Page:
US ‘rubbish peanuts’ won’t help Pakistan win war against terror: Editorial

May 30th, 2009 - 5:50 pm ICT by IANS  

Taliban Islamabad, May 30 (IANS) The “rubbish peanuts” the US is offering Pakistan won’t help it win the war against terror, an editorial in a leading English daily said Saturday, noting that the price this country would have to pay “far outweighs” the $700 million Washington is offering annually for the next five years.
Another editorial, while pointing to the growing terror attacks in Pakistan in the wake of its efforts in the war against terror, said without striking at the roots of militancy in the country, “the pipeline that churns out suicide bombers and terrorists can never be shut down”.

The editorials come against the backdrop of terror bombings in Lahore and Peshawar that killed over 40 people and injured a few hundreds and the hush hush visit here of US Central command chief General David Petraus that is being viewed here as America’s attempts to arm-twist Pakistan into doing more in the war against terror.

“With the greatest of respect we have to tell you, General Petraeus, that this (annual grant of $700 million) is peanuts, and rubbish peanuts at that,” The News said in an editorial.

“This $700 million is not going to buy us anything other than cosmetics for the face of modern warfare, and no amount of promises to share intelligence gathered by drones and other cooperative military activity is going to mitigate the contribution to our own insecurity and instability that the fighting of ‘your’ war brings to our nation,” it added.

The price that Pakistan would have to pay in terms of lost incomes, another surge of Afghan refugees to add to the 1.7 million already here as well as the three million refugees generated as the military takes on the Taliban in Pakistan’s restive northwest “far outweighs the paltry $700 million you offer us.

“Come and visit us again. Bring better peanuts next time. And more of them,” the editorial maintained.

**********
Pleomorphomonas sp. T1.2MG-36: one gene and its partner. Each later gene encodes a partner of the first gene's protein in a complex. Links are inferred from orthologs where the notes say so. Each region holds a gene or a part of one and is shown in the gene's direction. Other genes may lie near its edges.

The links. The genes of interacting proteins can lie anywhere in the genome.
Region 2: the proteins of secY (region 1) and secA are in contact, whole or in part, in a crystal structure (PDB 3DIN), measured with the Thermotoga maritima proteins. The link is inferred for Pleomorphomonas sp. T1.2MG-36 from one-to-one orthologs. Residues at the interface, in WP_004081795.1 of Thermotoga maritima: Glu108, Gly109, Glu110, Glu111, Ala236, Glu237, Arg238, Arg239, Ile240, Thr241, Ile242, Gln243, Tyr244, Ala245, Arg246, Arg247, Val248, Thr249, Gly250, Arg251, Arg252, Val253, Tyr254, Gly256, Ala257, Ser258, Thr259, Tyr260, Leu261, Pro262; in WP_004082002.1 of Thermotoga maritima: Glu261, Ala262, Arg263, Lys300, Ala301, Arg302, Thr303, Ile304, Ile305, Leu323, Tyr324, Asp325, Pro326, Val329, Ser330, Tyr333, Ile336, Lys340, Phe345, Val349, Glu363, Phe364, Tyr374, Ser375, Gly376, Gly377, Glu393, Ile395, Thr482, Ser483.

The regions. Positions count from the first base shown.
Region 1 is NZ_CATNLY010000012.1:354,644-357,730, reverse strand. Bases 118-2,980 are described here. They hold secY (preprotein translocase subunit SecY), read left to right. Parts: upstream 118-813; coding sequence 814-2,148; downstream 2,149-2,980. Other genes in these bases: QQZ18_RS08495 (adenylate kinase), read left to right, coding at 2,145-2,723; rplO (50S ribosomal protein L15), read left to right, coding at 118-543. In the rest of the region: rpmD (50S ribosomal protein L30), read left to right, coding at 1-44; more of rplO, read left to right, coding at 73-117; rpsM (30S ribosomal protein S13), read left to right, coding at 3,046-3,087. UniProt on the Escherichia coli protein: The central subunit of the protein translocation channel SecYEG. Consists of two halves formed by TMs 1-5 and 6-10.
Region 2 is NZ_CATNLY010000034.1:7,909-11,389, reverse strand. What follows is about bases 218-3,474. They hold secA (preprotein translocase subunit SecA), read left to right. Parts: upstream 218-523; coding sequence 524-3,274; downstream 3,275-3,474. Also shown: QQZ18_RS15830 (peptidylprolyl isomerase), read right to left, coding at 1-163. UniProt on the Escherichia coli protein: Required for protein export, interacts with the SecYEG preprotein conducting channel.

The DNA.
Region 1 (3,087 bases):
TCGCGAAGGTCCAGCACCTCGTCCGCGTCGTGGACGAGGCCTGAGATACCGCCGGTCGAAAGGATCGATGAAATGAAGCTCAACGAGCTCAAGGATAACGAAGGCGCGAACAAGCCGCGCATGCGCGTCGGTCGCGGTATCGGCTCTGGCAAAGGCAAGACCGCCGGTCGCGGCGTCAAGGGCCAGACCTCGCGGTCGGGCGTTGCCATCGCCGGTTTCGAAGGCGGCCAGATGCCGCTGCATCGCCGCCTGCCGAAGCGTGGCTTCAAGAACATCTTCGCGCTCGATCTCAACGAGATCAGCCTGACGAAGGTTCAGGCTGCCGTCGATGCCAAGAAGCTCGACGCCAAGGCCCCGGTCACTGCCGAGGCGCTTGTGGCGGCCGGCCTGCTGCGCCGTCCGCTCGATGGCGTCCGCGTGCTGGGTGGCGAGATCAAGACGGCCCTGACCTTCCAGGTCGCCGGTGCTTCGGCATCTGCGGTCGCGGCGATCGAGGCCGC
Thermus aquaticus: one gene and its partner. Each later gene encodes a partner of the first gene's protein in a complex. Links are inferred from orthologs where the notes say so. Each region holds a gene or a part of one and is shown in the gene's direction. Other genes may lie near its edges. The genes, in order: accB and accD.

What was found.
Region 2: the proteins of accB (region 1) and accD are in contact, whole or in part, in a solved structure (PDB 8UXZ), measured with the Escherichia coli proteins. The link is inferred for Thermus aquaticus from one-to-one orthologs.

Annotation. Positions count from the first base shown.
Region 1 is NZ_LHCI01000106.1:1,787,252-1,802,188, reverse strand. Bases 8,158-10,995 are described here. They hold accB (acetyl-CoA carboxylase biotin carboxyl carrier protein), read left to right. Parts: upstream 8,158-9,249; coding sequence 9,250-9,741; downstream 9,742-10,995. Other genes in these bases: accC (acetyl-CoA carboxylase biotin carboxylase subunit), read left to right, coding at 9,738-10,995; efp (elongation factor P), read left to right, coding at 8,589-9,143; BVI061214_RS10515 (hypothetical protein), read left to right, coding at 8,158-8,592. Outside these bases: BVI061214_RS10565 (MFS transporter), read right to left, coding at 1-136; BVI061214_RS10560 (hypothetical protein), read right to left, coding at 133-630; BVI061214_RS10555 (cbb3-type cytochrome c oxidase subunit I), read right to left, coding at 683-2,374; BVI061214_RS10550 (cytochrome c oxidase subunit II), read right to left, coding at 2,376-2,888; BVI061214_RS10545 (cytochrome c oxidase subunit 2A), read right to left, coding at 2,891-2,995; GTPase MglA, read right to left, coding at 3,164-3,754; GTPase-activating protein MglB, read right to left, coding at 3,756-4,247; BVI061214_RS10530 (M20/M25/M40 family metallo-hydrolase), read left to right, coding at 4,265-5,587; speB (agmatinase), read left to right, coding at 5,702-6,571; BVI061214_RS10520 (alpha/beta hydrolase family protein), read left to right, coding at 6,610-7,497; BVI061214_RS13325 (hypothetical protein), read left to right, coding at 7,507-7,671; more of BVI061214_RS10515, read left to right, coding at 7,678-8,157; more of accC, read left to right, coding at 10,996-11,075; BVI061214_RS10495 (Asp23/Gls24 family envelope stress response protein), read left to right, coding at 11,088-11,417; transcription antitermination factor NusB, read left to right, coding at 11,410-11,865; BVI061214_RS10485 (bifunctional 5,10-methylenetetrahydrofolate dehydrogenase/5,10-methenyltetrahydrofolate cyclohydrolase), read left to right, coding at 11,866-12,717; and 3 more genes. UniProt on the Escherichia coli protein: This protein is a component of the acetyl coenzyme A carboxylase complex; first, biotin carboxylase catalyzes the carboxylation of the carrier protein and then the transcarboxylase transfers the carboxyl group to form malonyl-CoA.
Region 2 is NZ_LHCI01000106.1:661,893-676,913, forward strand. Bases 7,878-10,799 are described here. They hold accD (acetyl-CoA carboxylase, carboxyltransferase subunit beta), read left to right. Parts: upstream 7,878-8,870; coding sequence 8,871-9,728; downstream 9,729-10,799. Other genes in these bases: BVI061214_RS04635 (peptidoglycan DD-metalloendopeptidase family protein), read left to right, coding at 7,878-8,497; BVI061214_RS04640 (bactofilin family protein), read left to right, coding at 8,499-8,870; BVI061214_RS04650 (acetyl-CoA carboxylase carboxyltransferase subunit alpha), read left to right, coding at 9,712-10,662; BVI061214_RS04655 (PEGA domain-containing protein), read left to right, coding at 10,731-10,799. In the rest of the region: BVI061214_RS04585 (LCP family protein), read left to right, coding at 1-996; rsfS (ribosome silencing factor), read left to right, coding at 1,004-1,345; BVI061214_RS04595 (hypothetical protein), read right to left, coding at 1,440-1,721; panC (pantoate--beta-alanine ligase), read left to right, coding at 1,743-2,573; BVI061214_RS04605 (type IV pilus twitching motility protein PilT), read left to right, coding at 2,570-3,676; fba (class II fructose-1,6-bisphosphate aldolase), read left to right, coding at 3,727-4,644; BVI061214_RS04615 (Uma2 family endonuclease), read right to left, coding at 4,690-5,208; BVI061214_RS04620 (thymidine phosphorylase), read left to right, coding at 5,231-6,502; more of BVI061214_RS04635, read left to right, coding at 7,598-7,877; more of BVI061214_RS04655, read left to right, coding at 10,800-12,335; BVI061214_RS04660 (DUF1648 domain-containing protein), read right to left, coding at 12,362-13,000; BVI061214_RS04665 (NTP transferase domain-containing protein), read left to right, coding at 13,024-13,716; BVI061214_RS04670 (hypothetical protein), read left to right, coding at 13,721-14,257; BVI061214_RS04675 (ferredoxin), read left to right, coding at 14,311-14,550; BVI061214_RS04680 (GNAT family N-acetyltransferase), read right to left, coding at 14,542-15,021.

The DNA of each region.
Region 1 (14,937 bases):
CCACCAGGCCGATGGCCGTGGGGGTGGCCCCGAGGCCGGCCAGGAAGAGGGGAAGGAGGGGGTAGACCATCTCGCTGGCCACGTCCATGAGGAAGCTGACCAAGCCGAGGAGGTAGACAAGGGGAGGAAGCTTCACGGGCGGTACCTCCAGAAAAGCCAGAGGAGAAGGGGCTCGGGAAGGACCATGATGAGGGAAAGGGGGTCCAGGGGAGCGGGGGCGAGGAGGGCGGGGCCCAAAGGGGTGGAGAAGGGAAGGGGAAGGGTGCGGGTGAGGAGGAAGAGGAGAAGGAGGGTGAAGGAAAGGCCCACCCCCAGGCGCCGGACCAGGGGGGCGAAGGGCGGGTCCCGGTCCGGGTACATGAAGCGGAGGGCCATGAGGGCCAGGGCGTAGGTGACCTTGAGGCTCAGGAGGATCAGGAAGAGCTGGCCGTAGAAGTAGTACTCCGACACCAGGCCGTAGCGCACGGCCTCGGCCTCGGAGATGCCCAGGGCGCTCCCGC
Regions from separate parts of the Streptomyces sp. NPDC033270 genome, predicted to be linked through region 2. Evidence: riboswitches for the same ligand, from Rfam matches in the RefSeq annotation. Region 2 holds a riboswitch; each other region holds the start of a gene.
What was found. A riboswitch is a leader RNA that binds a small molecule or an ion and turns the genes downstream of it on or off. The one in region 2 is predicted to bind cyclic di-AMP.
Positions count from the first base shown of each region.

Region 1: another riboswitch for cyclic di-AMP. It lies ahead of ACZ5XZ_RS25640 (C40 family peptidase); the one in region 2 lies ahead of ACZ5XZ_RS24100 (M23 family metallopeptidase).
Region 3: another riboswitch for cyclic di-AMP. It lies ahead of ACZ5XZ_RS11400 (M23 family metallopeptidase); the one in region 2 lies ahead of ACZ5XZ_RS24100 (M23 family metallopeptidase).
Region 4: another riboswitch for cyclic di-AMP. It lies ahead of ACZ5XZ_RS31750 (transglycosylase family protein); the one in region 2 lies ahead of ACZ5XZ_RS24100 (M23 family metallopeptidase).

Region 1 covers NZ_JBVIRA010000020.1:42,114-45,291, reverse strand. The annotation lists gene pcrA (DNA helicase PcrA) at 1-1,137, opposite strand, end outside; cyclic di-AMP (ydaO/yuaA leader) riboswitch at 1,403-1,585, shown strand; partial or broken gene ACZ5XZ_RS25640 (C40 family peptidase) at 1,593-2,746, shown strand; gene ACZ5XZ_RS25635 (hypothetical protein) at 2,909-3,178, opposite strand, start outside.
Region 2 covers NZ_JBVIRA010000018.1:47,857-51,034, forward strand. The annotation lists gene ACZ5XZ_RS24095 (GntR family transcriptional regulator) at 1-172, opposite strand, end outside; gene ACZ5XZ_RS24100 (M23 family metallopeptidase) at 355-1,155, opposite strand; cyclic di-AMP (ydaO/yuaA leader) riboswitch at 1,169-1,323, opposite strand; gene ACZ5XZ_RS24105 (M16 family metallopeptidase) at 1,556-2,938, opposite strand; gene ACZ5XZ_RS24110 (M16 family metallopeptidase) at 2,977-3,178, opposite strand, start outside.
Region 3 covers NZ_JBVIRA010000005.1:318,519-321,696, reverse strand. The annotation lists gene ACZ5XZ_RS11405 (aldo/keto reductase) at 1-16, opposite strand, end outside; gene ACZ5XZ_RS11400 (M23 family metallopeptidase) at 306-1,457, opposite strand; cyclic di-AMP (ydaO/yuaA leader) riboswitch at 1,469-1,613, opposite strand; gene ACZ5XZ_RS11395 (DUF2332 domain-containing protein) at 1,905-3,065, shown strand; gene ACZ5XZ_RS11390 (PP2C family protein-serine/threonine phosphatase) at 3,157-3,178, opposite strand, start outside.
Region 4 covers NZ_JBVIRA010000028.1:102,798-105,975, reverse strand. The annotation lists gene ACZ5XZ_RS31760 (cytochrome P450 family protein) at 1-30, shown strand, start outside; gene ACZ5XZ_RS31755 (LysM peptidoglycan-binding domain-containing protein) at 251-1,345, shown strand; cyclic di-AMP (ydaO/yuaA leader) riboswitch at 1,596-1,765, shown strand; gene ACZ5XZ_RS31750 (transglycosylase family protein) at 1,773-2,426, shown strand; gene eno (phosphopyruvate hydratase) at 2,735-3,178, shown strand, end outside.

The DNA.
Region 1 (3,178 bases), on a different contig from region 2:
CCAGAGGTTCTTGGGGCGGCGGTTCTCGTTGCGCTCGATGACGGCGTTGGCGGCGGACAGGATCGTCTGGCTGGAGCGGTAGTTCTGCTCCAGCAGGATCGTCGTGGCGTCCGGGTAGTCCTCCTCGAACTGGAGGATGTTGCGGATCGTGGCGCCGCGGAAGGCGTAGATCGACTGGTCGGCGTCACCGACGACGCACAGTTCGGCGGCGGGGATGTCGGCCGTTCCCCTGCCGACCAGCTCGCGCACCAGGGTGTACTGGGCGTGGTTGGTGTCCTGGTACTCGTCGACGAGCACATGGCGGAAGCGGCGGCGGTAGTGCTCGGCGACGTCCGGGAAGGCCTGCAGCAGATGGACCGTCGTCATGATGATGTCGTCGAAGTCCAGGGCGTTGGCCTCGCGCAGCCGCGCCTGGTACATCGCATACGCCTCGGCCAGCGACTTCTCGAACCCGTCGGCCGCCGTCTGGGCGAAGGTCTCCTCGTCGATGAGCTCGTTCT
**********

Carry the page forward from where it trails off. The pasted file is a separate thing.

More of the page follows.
It also pointed to the “very real fear” in Pakistan that an upsurge in fighting in Afghanistan and pressure being brought to bear on the Taliban there, “is going to drive them not just over the Durand Line and into NWFP (North west Frontier Province), but into other towns and cities as well”.

The editorial also noted that the Taliban were “already active” in every province, have a strong presence in south Punjab and parts of Balochistan, “and for them to be reinforced by battle-hardened fighters fresh from tangling with the Americans is a prospect we view with some despair.

“The somewhat threadbare strategy for dealing with the inevitable comes down to another handout - $700 million,” the editorial contended.

Dawn, in its editorial, contended that “without striking at the roots of militancy in the country, the pipeline that churns out suicide bombers and terrorists can never be shut down”.

Thus, the anti-Taliban operation currently underway in NWFP and the one planned in the adjacent Federally Administered Tribal Areas (FATA) “is the correct one, but it comes with two caveats”, the editorial said.

Firstly, the military option must be effective.

“If the state acts clumsily, it may well succeed in killing today’s crop of militants, but it would do so at the cost of possibly creating a new generation of militants culled from among the disaffected and abused local populations,” the editorial said.

Secondly, intelligence-gathering and policing in the cities must be stepped up.

“At the moment, riddled as they are with inefficiencies, the police forces in the cities are not up to the task of counter-terrorism activities,” the editorial contended.

The Pakistani military had April 26 gone into action against the Taliban in Swat, Buner and Lower Dir districts of NWFP after the militants reneged on a controversial peace deal with the provincial government.

The military says some 1,200 militants have so far been killed in the operations.

Similar action is now planned to evict the Taliban from the South Waziristan region of FATA.

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